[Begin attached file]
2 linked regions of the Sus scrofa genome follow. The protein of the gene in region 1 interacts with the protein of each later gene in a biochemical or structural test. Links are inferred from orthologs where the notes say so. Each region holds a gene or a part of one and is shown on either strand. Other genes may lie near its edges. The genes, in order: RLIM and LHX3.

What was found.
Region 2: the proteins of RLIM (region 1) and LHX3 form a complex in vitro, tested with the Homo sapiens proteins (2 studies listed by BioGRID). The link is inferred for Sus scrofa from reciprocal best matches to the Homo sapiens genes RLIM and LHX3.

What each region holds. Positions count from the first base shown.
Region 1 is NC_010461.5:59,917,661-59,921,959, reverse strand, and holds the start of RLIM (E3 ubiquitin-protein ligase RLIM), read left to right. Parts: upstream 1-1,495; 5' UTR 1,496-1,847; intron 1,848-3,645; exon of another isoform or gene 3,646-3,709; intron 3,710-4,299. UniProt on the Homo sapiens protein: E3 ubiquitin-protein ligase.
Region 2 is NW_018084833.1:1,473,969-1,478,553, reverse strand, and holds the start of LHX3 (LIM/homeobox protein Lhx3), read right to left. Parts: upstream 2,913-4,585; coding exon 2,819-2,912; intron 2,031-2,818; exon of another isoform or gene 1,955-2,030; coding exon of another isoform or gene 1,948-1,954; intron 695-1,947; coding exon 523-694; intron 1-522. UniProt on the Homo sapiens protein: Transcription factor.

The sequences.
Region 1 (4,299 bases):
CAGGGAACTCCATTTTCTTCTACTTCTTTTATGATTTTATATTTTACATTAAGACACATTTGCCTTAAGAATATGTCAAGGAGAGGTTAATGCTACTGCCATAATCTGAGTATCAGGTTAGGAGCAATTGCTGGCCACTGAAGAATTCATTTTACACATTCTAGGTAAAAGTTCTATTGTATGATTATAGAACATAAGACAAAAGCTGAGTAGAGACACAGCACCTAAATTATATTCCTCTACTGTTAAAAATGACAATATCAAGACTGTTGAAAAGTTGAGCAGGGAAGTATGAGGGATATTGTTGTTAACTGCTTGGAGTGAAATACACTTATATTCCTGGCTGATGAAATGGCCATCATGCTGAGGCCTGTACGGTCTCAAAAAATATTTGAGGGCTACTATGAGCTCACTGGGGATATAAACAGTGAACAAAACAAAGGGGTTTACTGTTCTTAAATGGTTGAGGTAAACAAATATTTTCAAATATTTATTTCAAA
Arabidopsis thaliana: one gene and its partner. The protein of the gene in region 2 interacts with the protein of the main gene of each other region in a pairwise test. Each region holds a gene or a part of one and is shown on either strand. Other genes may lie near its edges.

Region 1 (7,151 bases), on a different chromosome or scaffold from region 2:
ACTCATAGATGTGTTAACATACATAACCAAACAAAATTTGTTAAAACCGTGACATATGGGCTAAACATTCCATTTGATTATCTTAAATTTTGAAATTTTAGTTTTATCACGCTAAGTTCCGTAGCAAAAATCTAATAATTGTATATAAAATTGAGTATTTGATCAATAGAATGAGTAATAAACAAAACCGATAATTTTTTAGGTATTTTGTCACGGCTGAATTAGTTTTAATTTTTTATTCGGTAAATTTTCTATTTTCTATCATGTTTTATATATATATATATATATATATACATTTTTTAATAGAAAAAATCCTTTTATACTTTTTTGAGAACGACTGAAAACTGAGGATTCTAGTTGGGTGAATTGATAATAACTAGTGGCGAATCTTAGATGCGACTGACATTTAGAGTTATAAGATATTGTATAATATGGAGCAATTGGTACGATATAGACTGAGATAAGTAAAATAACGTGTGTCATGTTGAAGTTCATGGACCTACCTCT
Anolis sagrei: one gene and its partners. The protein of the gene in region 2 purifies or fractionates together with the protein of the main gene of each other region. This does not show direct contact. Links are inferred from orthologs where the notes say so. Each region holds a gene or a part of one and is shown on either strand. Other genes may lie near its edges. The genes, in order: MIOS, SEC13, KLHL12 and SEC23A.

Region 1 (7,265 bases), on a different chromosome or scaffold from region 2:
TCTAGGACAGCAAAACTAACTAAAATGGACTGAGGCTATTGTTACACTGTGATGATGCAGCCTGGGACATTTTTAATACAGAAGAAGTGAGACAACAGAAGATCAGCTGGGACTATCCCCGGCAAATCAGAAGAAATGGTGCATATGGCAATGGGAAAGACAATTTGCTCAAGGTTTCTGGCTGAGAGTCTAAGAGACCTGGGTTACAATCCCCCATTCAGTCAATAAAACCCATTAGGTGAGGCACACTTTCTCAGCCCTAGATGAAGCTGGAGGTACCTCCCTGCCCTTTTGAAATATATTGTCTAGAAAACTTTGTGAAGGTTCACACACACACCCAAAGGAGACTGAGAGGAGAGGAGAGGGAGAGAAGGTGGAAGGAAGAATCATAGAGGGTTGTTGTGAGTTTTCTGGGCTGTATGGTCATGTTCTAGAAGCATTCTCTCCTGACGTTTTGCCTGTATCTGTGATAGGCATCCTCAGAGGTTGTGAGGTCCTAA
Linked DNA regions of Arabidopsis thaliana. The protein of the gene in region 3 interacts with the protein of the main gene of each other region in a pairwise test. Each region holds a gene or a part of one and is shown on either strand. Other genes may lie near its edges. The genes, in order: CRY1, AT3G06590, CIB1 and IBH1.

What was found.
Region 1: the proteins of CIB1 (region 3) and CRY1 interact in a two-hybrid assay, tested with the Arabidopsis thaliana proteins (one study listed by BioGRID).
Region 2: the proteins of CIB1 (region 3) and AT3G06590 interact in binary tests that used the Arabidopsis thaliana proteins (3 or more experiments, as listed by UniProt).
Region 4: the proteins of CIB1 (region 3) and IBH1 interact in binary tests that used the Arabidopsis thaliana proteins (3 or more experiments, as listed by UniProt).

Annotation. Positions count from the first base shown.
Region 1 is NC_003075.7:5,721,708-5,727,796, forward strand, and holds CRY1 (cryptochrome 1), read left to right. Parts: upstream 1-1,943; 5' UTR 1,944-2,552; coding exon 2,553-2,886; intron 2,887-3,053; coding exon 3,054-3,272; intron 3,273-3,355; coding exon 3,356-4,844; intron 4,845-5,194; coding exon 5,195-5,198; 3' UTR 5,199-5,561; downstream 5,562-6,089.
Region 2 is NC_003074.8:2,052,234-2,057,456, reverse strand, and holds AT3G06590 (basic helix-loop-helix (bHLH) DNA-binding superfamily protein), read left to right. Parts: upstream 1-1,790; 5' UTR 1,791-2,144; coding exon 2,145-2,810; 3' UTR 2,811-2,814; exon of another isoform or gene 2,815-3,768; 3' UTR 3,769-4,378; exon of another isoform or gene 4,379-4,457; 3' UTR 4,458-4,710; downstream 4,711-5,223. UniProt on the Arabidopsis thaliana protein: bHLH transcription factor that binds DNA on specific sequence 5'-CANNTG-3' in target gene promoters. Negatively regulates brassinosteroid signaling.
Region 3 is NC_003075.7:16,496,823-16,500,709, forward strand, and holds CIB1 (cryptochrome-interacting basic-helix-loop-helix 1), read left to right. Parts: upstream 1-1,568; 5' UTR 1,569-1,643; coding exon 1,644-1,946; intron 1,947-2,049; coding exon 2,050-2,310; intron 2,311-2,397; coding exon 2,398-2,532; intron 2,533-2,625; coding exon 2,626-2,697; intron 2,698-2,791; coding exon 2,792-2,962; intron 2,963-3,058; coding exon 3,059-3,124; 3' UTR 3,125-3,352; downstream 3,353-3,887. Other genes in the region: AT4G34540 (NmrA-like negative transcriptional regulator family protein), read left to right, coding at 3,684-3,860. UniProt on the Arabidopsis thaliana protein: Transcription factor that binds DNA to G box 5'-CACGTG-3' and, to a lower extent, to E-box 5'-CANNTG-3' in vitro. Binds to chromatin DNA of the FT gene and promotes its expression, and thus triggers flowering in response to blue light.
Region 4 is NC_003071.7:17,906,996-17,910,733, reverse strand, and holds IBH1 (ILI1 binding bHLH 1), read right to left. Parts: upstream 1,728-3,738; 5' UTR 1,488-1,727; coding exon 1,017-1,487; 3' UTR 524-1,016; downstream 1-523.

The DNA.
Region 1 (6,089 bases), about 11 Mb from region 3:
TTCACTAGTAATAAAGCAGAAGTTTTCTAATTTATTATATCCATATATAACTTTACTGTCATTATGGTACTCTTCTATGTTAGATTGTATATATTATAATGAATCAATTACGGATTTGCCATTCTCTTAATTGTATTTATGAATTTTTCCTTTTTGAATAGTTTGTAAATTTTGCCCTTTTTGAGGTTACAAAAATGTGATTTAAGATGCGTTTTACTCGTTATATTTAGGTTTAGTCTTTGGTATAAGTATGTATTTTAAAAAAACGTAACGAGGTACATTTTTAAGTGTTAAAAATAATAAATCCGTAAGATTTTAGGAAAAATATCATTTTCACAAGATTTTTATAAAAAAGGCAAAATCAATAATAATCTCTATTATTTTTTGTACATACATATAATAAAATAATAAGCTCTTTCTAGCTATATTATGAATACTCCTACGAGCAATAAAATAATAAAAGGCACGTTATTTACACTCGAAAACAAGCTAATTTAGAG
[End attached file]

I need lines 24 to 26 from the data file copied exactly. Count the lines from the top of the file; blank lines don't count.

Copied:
Region 3 is NC_003075.7:16,496,823-16,500,709, forward strand, and holds CIB1 (cryptochrome-interacting basic-helix-loop-helix 1), read left to right. Parts: upstream 1-1,568; 5' UTR 1,569-1,643; coding exon 1,644-1,946; intron 1,947-2,049; coding exon 2,050-2,310; intron 2,311-2,397; coding exon 2,398-2,532; intron 2,533-2,625; coding exon 2,626-2,697; intron 2,698-2,791; coding exon 2,792-2,962; intron 2,963-3,058; coding exon 3,059-3,124; 3' UTR 3,125-3,352; downstream 3,353-3,887. Other genes in the region: AT4G34540 (NmrA-like negative transcriptional regulator family protein), read left to right, coding at 3,684-3,860. UniProt on the Arabidopsis thaliana protein: Transcription factor that binds DNA to G box 5'-CACGTG-3' and, to a lower extent, to E-box 5'-CANNTG-3' in vitro. Binds to chromatin DNA of the FT gene and promotes its expression, and thus triggers flowering in response to blue light.
Region 4 is NC_003071.7:17,906,996-17,910,733, reverse strand, and holds IBH1 (ILI1 binding bHLH 1), read right to left. Parts: upstream 1,728-3,738; 5' UTR 1,488-1,727; coding exon 1,017-1,487; 3' UTR 524-1,016; downstream 1-523.

The DNA.